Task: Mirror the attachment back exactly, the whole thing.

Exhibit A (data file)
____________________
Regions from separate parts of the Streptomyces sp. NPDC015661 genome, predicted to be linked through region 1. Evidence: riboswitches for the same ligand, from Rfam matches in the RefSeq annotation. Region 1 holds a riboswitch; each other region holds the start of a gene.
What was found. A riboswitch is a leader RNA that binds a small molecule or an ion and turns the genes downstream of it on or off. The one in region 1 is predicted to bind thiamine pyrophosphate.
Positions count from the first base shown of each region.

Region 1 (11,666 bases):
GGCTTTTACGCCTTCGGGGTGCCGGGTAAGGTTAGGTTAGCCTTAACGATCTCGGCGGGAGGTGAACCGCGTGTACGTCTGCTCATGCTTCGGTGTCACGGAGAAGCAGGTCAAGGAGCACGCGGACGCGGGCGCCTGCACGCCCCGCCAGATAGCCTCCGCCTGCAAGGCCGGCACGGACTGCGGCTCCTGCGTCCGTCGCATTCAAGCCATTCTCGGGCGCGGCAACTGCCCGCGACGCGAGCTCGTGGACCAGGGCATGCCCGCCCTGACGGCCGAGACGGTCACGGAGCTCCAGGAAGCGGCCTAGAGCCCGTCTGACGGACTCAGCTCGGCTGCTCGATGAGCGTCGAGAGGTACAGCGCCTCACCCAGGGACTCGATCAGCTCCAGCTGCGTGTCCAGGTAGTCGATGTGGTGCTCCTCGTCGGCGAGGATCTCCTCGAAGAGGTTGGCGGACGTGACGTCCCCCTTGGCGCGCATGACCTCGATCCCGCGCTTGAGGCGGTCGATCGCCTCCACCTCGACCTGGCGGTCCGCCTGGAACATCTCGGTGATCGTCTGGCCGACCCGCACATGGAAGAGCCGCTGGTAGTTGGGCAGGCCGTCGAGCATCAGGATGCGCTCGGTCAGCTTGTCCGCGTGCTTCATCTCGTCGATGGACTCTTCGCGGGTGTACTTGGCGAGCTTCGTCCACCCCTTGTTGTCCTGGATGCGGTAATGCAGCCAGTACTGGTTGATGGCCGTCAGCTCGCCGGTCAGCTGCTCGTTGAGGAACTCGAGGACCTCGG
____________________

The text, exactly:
Regions from separate parts of the Streptomyces sp. NPDC015661 genome, predicted to be linked through region 1. Evidence: riboswitches for the same ligand, from Rfam matches in the RefSeq annotation. Region 1 holds a riboswitch; each other region holds the start of a gene.
What was found. A riboswitch is a leader RNA that binds a small molecule or an ion and turns the genes downstream of it on or off. The one in region 1 is predicted to bind thiamine pyrophosphate.
Positions count from the first base shown of each region.

Region 1 (11,666 bases):
GGCTTTTACGCCTTCGGGGTGCCGGGTAAGGTTAGGTTAGCCTTAACGATCTCGGCGGGAGGTGAACCGCGTGTACGTCTGCTCATGCTTCGGTGTCACGGAGAAGCAGGTCAAGGAGCACGCGGACGCGGGCGCCTGCACGCCCCGCCAGATAGCCTCCGCCTGCAAGGCCGGCACGGACTGCGGCTCCTGCGTCCGTCGCATTCAAGCCATTCTCGGGCGCGGCAACTGCCCGCGACGCGAGCTCGTGGACCAGGGCATGCCCGCCCTGACGGCCGAGACGGTCACGGAGCTCCAGGAAGCGGCCTAGAGCCCGTCTGACGGACTCAGCTCGGCTGCTCGATGAGCGTCGAGAGGTACAGCGCCTCACCCAGGGACTCGATCAGCTCCAGCTGCGTGTCCAGGTAGTCGATGTGGTGCTCCTCGTCGGCGAGGATCTCCTCGAAGAGGTTGGCGGACGTGACGTCCCCCTTGGCGCGCATGACCTCGATCCCGCGCTTGAGGCGGTCGATCGCCTCCACCTCGACCTGGCGGTCCGCCTGGAACATCTCGGTGATCGTCTGGCCGACCCGCACATGGAAGAGCCGCTGGTAGTTGGGCAGGCCGTCGAGCATCAGGATGCGCTCGGTCAGCTTGTCCGCGTGCTTCATCTCGTCGATGGACTCTTCGCGGGTGTACTTGGCGAGCTTCGTCCACCCCTTGTTGTCCTGGATGCGGTAATGCAGCCAGTACTGGTTGATGGCCGTCAGCTCGCCGGTCAGCTGCTCGTTGAGGAACTCGAGGACCTCGG